Rawlins, Monessen’s ‘rock,’ ready for second chance at finals
Monessen’s Justice Rawlins guards Carmichaels’ Ty Cole during a game earlier this season. Rawlins and the Greyhounds take on No. 2 seed Vincentian Academy tonight in WPIAL Class A playoff action.
Katie Roupe / Observer-Reporter
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Monessen’s Justice Rawlins dropped to one knee in the end zone at Chartiers Houston High School. He held his head in his hands and wept for several minutes. The Greyhounds had just lost, 35-6, to Neshannock, and Rawlins’ senior football season had come to an end.
After Monessen defeated Class A powerhouse Clairton Sept. 20, expectations were lofty. Rawlins and his fellow seniors thought their hard work would translate into a trip to Heinz Field and, ultimately, a WPIAL title.
Rawlins, a 6-1 senior, was all too accustomed to disappointment. As a freshman linebacker for the Greyhounds in the fall of 2010, his 99 tackles, five interceptions and two touchdowns earned him a spot on the MaxPreps Freshman All-America Football Team. His reputation as a hard-nosed tackler and leader earned him scholarship offers from Rutgers, Pitt, Akron, Kent State, Cincinnati and West Virginia.
As his older brother, Chavas, garnered Division-I attention as a quarterback, it was the younger Rawlins whose future seemed destined for greatness. That all changed during Monessen’s second football scrimmage in 2011, when Justice caught a simple flat pass from his older brother. He took a hit to his knee and suffered tears in his ACL and MCL.
His sophomore season was over and the scholarship offers he had been receiving dried up. Nobody wanted to take a chance on a 15-year-old kid with devastating knee injury.
“Once that knee injury came, all of that interest went away,” Rawlins said. “It was hard for me, especially as a sophomore. I had to get my mind set that not everything happens the way you want it to.”
He returned for his junior and senior seasons on the football field but the scholarship offers were gone. Always seen as the short, stocky younger brother of Chavas, who is now a freshman wide receiver at Duquesne, Justice has always had a chip on his shoulder. While a WPIAL title escaped him in football, he has a chance at redemption in basketball.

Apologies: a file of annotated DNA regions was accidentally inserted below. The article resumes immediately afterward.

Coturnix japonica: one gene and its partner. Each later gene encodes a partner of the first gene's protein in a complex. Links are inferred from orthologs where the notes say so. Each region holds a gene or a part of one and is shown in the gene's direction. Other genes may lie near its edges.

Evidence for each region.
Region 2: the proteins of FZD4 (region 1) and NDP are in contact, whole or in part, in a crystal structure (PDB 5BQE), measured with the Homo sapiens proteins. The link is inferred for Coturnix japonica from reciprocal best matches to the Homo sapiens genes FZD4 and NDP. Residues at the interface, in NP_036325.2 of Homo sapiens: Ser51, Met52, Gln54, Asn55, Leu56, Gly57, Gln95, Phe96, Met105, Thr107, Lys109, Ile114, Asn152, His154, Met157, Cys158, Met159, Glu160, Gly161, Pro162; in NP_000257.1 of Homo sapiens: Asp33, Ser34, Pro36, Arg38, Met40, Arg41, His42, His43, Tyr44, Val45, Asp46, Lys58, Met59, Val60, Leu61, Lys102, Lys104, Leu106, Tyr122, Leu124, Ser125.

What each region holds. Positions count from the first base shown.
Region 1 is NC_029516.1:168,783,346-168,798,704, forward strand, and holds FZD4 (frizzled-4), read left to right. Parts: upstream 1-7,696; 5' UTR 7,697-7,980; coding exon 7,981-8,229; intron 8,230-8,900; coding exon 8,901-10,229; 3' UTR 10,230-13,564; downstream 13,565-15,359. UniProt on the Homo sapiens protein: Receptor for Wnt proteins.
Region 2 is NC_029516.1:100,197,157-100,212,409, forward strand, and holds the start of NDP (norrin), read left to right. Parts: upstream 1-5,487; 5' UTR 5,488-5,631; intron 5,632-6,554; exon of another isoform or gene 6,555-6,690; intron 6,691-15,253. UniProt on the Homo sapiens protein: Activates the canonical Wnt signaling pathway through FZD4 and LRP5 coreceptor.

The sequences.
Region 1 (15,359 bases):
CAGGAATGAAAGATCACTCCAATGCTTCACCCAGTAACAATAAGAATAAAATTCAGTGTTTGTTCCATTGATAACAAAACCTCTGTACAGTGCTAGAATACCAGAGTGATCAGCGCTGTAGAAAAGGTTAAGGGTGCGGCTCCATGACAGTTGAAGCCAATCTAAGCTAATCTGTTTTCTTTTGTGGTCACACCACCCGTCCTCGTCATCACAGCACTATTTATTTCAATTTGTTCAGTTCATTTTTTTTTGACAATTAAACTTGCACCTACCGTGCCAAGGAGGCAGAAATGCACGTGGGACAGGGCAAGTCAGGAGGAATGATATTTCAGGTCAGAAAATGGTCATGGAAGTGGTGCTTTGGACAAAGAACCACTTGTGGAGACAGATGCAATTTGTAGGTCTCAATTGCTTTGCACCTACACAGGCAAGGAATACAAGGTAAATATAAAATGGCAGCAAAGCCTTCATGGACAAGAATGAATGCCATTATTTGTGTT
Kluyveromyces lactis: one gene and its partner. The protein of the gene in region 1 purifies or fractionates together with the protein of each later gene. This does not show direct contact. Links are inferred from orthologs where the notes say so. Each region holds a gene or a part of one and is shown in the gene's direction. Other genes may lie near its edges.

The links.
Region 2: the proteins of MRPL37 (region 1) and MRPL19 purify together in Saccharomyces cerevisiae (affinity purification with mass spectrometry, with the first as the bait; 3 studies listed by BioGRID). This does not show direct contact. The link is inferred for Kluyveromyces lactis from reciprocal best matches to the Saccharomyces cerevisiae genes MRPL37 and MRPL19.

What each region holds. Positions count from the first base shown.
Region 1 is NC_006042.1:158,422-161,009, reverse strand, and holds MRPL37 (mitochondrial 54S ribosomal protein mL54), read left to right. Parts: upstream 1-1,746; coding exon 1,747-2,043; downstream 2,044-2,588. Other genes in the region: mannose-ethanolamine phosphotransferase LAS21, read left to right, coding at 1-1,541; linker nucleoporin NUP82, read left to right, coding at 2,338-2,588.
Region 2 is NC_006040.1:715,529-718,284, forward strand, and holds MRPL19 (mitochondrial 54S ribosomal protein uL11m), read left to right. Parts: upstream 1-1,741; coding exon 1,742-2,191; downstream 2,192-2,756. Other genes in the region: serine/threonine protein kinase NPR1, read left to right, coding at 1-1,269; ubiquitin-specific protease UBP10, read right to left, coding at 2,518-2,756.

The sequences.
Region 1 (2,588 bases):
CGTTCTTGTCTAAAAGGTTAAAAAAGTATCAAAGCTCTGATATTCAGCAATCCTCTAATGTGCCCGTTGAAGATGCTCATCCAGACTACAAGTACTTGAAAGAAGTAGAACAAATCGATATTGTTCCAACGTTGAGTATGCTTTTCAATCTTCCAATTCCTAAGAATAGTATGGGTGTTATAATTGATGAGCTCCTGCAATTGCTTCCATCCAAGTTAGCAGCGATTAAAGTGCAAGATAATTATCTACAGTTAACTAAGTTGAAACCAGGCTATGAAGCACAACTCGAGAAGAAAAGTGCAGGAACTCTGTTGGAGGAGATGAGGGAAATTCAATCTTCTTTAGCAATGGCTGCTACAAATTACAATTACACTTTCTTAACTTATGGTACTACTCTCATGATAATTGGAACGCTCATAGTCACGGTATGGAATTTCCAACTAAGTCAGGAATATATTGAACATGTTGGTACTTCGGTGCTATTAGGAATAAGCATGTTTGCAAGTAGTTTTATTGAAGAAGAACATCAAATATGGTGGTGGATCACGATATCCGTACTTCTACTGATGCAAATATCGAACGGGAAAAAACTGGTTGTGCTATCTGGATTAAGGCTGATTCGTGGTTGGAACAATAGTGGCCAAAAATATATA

A stand-out forward for the Greyhounds’ basketball squad, averaging 10 points and nine rebounds per game, Rawlins and Monessen will face No. 2 Vincentian Academy tonight at Montour High School with a trip to the Class A championship game on the line. Tip-off is 8 p.m.
The Greyhounds have five seniors ready to redeem that unexpected football defeat.
“We keep reminding ourselves that we don’t want to go back to what we did in football, and we actually want to make it to the championship in basketball, especially since we have a legitimate chance to go for the ring,” Rawlins said.
Game after game, as Monessen went undefeated against Class A competition during the regular season, it was Rawlins who was the steady leader. Never shy about showing emotion, especially against a tough opponent such as Clairton, he attributes his attitude to his older brother and the immense pressure he undertook after that All-America season in 2010.
“What Justice brings is the desire to win,” Monessen head coach Joe Salvino said. “He is a kid who doesn’t give up. He’s our leader as far as trying to get the team motivated and getting them going to where we have to be. I think the kids respond to him very well. He’s the rock of our team.”
Rawlins clears the lane for Monessen, allowing fellow seniors Clintell Gillaspie and Javon Brown to drive for uncontested layups. His rebounding prowess creates second-chance opportunities for the Greyhounds, and even when he is on the bench in foul trouble, Rawlins does not hang his head. Rawlins is active in the game, motivating his teammates with instructions and clapping at every Monessen basket.
National signing day passed without Rawlins participating, but that does not mean his football career will end. California has been in contact with a spot available. After Penn State hired coach James Franklin to replace Bill O’Brien, the Nittany Lions’ staff called Rawlins to offer him a chance to walk on. Other schools in Ohio and West Virginia are interested in him playing baseball, a sport some say is his best.
To Rawlins, it does not matter where he ends up. He is out to prove the six Division-I football programs wrong that turned their back on him.
“Wherever I land, I promise I’m going to make a big impact and all of the schools who stopped looking at me will say, ‘Geez, we wish we wouldn’t have.’”
Until then, Rawlins is focused on Vincentian.
While some were picking Clairton to upset the Royals in the semifinals, he hoped it would not happen. He wanted a shot at Vincentian, which averages 90.9 points per game.
“You have to beat the best team to be the best team, and I think we have something to prove,” Rawlins said.
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